Some of the most fascinating astronomical events to see from Earth are solar eclipses, when the moon passes between the Earth and the sun and blocks out some or all of the sun's light. The resulting darkness during daytime is fascinating and can lead to some stunning views -- though, for safety reasons, you should never look directly at the sun and should use a tool like a pinhole camera to observe eclipses instead.

However, these eclipses happen on a rather complex schedule related to the orbit of the moon, so exactly when and where to see an eclipse can be hard to track. To help with this, NASA has created a map of the U.S. showing when and where you can see a solar eclipse in 2023 and 2024.

Read more
A small, fuzzy dwarf galaxy in our neighborhood captured by Hubble
UGCA 307 hangs against an irregular backdrop of distant galaxies in this image from the NASA/ESA Hubble Space Telescope. The small galaxy consists of a diffuse band of stars containing red bubbles of gas that mark regions of recent star formation, and lies roughly 26 million light-years from Earth in the constellation Corvus. Appearing as just a small patch of stars, UGCA 307 is a diminutive dwarf galaxy without a defined structure — resembling nothing more than a hazy patch of passing cloud.

This week's image from the Hubble Space Telescope shows a galaxy in our backyard, cosmically speaking, taken as part of a project to image nearby galaxies. Galaxy UGCA 307 is located 26 million light-years away in the constellation of Corvus, or The Crow, a small constellation visible from the southern hemisphere which was documented as far back as 1,000 years BCE.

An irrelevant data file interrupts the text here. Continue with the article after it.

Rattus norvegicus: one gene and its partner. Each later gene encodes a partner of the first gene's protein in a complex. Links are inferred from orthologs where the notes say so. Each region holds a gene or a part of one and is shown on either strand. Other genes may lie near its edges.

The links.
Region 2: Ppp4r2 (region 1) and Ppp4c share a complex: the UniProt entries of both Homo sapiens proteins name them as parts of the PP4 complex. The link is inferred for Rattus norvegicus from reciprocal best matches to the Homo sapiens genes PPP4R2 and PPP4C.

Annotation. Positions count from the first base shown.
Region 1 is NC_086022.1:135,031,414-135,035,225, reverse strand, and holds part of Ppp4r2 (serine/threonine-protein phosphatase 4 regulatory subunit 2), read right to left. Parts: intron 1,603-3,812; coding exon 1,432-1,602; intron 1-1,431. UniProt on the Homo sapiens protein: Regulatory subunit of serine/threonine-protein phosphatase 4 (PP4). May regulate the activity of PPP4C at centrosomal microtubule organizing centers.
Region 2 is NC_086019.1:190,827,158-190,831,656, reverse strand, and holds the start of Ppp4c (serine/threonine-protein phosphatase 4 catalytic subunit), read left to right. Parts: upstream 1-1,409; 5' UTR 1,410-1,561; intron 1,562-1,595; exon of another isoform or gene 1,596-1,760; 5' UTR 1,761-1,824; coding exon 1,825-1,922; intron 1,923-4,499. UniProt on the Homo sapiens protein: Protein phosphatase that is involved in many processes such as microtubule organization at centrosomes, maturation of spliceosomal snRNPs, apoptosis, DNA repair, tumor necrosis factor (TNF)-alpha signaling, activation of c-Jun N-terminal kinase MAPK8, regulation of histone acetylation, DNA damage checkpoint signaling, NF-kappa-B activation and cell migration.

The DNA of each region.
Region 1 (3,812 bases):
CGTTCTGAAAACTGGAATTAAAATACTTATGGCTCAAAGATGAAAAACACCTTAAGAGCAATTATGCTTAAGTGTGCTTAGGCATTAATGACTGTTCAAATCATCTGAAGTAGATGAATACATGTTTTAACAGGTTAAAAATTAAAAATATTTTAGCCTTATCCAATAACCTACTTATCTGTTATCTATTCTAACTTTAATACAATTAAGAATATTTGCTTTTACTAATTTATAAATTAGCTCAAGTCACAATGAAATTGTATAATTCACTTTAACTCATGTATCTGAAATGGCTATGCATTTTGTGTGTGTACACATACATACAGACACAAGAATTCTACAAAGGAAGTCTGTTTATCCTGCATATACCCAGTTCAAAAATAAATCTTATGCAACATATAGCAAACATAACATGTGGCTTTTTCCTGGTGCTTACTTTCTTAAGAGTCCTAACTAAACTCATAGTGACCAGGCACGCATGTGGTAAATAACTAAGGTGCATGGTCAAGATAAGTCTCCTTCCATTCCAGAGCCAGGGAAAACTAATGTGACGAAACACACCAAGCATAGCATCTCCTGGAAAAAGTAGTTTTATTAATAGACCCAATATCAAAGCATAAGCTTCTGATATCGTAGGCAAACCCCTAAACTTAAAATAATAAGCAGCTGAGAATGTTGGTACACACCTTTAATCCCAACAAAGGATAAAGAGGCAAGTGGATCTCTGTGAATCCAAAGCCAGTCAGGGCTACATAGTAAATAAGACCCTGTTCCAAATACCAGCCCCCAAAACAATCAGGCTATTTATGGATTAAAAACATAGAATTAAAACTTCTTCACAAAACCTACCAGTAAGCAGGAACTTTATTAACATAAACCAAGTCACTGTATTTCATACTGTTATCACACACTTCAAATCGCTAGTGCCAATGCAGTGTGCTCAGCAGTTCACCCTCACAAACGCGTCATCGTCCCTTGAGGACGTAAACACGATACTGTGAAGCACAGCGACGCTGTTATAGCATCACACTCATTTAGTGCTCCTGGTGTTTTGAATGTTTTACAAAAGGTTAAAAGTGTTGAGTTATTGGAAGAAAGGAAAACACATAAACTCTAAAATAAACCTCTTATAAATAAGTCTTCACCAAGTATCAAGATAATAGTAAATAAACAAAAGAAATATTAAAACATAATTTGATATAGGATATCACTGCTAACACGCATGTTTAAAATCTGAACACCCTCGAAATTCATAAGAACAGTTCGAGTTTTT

There is just a small cluster of stars within this galaxy, as it is a type called a dwarf galaxy. These are defined as galaxies with just a few billion stars, which sounds like a lot until you compare it to the hundreds of billions of stars that are found in our galaxy, the Milky Way.

Read more
NASA picks a commercial partner to visit the far side of the moon
Rendering of Firefly’s Blue Ghost lunar lander delivering NASA’s LuSEE-Night radio telescope to the far side of the Moon.

NASA has big plans for the moon. From sending the first crewed mission to land on its surface in 50 years to setting up a space station in orbit, the agency has multiple missions planned for exploring our planet's satellite. These include partnerships with a number of private companies as well as NASA-developed projects, such as under the Commercial Lunar Payload Services, or CLPS, program which will contract out the transportation of small payloads to the moon.

This week, NASA announced it has selected the company Firefly Aerospace to develop a commercial lander for the far side of the moon. The lander, called Blue Ghost, will be used to deliver several NASA payloads to the moon, including a radio observation mission which is placed on the far side of the moon to minimize the radio noise coming from Earth. This natural radio quiet zone will let the Lunar Surface Electromagnetics Experiment-Night (LuSEE-Night) telescope detect faint radio waves from an early period of the universe known as the cosmic dark ages.

Read more